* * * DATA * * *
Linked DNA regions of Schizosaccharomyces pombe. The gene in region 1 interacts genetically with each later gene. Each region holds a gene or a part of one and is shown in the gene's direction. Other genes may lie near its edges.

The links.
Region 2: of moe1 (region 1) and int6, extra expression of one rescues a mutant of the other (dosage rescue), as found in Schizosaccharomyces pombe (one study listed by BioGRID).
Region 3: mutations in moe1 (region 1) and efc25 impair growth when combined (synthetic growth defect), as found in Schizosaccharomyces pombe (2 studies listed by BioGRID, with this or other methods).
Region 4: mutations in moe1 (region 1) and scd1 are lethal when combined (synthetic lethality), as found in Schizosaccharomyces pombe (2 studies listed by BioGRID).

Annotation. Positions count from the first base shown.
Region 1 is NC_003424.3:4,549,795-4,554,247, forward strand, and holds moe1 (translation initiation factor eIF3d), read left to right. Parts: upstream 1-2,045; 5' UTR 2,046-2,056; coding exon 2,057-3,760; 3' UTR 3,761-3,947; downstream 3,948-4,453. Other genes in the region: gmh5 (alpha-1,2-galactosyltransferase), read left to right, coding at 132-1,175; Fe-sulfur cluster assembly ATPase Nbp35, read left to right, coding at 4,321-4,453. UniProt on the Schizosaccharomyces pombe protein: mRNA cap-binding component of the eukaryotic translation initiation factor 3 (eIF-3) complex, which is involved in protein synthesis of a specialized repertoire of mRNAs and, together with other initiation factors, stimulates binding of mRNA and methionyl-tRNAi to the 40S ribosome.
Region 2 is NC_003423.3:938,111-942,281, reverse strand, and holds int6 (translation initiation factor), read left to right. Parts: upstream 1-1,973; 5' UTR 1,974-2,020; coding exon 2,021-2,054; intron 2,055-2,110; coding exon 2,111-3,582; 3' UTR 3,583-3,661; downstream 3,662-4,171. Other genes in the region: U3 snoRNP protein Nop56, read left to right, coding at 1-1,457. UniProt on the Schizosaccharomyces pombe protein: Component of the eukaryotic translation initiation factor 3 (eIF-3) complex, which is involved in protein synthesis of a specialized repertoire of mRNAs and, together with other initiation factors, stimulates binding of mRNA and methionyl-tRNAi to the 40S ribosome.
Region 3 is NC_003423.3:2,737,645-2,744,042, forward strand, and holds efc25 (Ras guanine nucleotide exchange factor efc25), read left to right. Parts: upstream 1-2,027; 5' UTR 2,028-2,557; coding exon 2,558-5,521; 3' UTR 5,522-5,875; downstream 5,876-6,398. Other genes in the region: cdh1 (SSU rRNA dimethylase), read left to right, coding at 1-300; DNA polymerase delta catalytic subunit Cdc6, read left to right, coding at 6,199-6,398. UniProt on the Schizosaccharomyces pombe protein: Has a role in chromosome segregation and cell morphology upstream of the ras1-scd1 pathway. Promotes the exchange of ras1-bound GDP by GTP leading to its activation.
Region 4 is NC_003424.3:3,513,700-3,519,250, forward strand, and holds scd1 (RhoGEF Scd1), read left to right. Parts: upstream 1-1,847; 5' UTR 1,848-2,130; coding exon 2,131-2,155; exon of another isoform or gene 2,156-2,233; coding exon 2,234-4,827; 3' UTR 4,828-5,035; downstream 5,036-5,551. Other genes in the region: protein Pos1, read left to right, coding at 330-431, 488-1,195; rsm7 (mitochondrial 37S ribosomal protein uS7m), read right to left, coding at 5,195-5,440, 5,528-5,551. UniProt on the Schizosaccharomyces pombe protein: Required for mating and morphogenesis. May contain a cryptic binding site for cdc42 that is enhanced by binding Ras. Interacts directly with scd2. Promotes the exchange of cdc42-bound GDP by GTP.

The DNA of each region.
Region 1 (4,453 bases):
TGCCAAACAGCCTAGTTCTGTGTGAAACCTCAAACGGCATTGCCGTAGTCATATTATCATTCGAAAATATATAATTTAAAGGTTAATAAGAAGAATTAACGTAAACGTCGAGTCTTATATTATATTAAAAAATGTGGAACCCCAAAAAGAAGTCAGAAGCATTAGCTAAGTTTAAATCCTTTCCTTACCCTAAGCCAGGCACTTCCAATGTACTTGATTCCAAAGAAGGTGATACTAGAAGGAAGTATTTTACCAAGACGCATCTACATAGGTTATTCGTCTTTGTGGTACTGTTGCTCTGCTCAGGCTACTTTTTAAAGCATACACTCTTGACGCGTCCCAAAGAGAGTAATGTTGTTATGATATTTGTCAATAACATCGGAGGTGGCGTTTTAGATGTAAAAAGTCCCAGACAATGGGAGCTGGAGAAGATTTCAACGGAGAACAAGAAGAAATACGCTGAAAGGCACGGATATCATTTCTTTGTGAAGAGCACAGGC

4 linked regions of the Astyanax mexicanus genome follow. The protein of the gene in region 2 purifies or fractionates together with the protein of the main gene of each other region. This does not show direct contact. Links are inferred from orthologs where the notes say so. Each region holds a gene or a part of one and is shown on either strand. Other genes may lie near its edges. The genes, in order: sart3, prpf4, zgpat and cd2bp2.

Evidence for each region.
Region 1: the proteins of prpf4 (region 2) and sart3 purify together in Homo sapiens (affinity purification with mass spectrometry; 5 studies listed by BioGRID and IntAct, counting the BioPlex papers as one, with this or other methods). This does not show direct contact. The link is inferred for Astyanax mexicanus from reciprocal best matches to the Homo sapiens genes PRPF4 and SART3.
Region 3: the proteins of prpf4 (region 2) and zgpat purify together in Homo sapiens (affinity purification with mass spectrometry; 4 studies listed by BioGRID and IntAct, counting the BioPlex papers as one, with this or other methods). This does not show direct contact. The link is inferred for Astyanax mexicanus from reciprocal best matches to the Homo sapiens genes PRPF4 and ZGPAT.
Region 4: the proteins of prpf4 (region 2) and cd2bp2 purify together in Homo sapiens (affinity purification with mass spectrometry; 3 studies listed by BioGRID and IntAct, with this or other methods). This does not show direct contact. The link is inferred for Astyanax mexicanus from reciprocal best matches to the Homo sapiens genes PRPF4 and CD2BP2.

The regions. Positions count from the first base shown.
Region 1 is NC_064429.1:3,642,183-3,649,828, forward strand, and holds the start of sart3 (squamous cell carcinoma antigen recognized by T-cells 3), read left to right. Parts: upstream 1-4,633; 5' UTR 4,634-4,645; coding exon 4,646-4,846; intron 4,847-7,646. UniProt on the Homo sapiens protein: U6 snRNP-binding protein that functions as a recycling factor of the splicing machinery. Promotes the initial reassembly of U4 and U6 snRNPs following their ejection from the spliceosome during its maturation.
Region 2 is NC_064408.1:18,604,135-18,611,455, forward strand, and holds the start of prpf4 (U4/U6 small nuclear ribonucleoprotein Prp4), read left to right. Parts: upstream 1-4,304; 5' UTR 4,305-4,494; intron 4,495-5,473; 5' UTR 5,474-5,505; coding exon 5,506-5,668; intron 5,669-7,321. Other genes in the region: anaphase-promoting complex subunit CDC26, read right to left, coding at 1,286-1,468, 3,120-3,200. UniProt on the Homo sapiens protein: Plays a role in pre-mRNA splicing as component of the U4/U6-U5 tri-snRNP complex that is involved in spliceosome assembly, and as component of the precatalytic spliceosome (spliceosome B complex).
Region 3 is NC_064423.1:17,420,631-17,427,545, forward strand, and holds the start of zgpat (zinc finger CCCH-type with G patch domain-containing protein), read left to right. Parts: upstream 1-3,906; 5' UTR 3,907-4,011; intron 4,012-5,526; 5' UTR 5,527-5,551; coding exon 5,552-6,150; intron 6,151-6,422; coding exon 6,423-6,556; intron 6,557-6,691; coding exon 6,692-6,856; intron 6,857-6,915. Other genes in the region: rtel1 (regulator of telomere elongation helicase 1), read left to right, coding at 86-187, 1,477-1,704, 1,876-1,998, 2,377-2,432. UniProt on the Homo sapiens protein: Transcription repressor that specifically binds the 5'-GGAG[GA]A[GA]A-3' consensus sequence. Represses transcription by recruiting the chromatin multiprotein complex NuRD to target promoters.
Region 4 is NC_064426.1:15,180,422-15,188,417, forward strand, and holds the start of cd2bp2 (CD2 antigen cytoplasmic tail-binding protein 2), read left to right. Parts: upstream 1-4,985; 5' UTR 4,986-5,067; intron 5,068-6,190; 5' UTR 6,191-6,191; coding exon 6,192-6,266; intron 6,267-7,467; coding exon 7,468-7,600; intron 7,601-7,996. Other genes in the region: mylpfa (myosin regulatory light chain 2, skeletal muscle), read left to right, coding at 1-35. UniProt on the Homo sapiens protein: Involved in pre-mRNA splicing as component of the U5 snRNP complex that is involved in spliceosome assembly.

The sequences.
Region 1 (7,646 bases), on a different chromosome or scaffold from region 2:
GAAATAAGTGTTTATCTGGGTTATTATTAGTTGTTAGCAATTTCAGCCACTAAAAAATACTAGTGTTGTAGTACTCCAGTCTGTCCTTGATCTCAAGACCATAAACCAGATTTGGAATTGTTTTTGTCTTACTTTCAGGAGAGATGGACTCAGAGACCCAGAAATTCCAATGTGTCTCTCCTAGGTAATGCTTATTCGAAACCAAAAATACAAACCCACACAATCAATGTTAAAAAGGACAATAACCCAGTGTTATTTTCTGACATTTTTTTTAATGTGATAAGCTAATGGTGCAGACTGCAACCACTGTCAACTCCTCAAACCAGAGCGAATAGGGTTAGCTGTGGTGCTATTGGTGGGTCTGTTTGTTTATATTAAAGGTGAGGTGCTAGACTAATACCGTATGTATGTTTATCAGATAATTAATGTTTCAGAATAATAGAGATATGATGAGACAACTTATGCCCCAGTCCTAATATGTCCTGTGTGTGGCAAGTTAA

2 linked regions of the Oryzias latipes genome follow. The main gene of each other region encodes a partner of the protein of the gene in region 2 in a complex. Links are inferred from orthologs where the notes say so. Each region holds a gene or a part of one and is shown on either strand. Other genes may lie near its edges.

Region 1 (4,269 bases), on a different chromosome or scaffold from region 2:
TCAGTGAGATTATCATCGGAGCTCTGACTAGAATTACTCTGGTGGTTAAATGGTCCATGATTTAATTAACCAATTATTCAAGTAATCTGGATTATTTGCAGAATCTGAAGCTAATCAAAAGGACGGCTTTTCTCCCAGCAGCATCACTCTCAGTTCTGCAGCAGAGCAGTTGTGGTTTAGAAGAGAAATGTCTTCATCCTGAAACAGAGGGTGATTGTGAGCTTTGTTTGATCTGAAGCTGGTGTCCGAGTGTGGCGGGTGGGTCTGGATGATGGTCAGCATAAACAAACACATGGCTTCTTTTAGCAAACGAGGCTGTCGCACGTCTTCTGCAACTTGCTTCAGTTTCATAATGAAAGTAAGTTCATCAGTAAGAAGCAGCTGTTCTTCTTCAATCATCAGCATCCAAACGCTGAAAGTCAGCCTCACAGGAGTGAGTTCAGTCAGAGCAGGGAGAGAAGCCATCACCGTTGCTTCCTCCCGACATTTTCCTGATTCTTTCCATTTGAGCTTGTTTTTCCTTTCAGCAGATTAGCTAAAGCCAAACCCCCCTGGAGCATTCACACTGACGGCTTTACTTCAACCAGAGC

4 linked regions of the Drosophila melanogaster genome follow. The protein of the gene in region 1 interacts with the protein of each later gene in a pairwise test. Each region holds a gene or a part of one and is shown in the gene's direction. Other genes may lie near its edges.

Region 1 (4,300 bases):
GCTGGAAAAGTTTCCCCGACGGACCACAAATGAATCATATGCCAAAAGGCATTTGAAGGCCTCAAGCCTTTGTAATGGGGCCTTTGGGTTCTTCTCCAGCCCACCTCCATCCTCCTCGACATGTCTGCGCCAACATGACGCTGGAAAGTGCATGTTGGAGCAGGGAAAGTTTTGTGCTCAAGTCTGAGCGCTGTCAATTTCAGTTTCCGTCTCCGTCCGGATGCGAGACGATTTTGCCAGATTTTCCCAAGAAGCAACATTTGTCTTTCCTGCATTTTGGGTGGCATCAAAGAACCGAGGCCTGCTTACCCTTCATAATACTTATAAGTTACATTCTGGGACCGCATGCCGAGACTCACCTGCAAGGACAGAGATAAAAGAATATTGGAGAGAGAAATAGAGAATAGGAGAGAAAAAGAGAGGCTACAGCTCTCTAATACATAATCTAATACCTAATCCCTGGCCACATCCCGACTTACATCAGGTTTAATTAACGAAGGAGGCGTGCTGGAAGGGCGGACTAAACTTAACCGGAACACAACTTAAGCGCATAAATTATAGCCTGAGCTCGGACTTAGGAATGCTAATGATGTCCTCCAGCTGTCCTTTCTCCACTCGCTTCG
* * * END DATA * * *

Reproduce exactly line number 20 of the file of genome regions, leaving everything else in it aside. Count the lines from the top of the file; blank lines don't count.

Region 1 is NC_064429.1:3,642,183-3,649,828, forward strand, and holds the start of sart3 (squamous cell carcinoma antigen recognized by T-cells 3), read left to right. Parts: upstream 1-4,633; 5' UTR 4,634-4,645; coding exon 4,646-4,846; intron 4,847-7,646. UniProt on the Homo sapiens protein: U6 snRNP-binding protein that functions as a recycling factor of the splicing machinery. Promotes the initial reassembly of U4 and U6 snRNPs following their ejection from the spliceosome during its maturation.